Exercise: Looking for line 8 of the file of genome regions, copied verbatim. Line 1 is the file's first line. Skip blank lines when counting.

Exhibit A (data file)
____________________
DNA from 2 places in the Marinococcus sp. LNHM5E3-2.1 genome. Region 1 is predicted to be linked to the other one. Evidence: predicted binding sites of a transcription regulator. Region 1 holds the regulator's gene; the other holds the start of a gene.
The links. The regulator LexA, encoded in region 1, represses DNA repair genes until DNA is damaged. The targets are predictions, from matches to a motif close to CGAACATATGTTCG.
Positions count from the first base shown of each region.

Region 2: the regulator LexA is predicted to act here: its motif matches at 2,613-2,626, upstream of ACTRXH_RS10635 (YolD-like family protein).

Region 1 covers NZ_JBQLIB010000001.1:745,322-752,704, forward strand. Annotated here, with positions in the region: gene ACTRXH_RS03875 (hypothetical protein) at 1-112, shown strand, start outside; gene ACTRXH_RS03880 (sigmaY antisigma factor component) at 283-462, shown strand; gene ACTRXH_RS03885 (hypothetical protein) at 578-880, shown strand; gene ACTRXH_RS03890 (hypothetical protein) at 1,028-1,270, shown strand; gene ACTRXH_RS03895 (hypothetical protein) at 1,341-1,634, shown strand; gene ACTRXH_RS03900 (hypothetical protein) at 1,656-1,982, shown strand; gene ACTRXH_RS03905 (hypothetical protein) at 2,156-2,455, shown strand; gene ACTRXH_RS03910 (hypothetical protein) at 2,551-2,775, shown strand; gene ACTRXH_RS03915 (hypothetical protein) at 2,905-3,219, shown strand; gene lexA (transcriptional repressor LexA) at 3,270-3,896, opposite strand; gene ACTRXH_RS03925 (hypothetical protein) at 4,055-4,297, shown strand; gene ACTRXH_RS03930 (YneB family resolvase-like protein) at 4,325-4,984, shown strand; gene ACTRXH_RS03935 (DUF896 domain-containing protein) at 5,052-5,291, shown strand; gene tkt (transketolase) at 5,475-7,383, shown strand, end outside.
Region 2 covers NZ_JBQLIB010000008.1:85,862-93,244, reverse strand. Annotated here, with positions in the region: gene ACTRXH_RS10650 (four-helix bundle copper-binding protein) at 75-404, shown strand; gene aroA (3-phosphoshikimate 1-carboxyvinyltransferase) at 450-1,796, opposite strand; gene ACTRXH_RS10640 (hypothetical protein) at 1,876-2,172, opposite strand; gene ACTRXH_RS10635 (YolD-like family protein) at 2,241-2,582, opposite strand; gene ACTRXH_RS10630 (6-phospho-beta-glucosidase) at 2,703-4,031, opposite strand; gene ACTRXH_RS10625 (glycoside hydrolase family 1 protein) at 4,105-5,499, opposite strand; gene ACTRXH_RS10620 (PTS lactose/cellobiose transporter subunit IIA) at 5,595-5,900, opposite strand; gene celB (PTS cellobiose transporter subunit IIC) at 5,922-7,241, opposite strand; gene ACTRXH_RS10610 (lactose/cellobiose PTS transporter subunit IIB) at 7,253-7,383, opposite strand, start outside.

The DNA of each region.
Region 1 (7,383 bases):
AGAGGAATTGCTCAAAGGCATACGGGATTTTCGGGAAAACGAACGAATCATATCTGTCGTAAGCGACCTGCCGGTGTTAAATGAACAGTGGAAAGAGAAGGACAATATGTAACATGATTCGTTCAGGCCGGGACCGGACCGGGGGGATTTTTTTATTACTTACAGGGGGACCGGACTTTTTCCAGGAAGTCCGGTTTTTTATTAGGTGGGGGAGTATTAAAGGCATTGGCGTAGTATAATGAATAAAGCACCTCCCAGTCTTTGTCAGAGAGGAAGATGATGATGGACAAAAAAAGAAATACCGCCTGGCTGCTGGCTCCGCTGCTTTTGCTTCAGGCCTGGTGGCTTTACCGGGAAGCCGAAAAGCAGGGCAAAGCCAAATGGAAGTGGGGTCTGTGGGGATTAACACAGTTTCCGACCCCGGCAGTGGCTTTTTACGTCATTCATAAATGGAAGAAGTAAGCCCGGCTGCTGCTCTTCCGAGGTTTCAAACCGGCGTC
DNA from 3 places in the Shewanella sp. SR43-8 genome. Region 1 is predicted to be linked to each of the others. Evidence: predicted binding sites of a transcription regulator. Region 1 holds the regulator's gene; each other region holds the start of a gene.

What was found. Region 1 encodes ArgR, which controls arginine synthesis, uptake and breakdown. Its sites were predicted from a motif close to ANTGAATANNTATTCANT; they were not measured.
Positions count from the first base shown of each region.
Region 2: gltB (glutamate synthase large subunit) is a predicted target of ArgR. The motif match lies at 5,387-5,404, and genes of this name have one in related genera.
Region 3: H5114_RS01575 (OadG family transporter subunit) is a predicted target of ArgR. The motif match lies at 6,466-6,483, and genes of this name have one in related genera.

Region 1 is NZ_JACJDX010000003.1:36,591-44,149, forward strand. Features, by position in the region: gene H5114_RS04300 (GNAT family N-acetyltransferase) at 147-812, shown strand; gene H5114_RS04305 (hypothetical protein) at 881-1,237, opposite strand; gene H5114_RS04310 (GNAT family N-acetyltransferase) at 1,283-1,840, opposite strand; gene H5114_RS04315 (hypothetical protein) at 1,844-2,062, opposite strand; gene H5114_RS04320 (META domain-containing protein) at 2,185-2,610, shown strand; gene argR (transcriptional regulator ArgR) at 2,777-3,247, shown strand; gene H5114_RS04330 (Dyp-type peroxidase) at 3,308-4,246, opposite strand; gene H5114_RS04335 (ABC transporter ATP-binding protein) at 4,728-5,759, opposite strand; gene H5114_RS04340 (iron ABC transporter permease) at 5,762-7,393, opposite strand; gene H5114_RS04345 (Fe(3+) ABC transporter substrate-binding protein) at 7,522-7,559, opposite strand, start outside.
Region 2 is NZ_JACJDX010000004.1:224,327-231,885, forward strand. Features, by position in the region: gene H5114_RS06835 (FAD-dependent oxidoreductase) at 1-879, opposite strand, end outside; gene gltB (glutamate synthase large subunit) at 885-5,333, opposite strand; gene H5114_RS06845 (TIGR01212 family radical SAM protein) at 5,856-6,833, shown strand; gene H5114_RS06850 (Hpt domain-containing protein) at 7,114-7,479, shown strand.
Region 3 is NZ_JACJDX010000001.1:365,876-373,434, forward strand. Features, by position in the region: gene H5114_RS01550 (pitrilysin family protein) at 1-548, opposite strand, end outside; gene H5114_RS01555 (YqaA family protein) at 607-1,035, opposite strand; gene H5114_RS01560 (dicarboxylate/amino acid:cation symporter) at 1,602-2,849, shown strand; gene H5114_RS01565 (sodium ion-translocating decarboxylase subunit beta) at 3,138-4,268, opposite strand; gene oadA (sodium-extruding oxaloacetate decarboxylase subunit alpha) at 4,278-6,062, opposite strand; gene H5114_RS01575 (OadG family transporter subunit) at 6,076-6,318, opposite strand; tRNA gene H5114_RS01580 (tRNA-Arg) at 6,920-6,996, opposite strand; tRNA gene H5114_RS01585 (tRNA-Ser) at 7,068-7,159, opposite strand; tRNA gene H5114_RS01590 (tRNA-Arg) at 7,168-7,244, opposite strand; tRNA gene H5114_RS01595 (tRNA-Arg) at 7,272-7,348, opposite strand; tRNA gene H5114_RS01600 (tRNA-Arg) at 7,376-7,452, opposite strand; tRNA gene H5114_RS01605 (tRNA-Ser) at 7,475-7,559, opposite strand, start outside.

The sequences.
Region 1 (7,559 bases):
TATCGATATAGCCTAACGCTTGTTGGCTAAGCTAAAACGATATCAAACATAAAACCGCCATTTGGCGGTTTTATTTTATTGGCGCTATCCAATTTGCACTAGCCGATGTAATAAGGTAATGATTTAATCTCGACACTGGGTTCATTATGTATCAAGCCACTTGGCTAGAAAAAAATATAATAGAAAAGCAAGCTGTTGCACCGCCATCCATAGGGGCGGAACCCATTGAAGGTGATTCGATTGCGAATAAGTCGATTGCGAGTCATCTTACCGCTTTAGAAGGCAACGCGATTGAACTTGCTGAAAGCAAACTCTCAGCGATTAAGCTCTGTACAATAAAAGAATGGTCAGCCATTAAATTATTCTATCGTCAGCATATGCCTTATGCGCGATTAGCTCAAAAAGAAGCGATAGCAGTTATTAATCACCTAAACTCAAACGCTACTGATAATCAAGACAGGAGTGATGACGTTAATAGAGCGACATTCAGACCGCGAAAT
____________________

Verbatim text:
Region 1 (7,383 bases):